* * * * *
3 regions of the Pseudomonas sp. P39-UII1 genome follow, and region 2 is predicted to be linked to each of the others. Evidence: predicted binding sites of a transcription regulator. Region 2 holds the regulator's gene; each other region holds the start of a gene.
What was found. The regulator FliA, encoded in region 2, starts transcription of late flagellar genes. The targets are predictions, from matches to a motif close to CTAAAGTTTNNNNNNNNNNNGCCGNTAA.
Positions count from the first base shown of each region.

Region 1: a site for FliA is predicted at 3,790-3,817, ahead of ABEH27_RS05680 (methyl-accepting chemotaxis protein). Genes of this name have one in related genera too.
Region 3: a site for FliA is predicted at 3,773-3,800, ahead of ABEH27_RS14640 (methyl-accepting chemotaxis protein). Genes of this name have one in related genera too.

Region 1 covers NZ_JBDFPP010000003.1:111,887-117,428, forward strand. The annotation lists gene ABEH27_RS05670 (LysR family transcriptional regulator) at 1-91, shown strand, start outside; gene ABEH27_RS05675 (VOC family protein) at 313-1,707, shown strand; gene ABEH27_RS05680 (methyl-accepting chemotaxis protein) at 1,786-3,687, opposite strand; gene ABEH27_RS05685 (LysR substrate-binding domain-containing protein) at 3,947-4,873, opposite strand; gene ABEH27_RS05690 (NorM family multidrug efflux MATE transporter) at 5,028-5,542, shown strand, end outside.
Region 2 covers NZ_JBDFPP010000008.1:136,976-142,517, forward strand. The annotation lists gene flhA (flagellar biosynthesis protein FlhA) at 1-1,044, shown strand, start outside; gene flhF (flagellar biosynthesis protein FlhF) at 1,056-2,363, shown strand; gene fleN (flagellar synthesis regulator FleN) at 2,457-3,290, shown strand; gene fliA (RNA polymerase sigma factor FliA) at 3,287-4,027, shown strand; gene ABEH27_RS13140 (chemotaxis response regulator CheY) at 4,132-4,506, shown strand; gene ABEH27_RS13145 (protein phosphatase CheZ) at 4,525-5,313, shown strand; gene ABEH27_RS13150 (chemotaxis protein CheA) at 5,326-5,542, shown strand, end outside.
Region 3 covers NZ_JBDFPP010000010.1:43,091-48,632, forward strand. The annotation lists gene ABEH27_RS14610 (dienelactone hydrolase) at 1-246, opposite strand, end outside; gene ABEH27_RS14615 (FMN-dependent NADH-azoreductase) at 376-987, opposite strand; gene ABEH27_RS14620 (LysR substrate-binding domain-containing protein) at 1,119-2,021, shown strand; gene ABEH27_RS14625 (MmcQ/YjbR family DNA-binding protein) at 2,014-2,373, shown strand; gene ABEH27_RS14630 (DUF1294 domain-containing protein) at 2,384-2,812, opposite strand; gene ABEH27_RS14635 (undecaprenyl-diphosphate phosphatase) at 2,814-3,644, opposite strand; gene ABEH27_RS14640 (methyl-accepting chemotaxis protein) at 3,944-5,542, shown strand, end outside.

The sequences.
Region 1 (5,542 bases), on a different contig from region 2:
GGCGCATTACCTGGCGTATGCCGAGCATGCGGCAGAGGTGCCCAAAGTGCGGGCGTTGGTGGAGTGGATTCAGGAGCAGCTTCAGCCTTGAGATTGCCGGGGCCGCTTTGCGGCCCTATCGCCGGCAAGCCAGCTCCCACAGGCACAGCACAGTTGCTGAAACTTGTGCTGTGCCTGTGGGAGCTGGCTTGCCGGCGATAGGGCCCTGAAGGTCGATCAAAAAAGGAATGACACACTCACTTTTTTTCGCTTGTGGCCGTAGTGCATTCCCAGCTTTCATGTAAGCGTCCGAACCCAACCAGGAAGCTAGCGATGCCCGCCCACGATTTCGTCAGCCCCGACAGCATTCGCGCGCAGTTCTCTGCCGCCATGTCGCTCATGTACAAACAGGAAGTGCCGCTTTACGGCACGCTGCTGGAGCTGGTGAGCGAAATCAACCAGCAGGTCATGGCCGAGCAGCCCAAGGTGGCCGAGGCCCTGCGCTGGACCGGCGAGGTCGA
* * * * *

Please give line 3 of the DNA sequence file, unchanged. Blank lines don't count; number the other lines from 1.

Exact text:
Positions count from the first base shown of each region.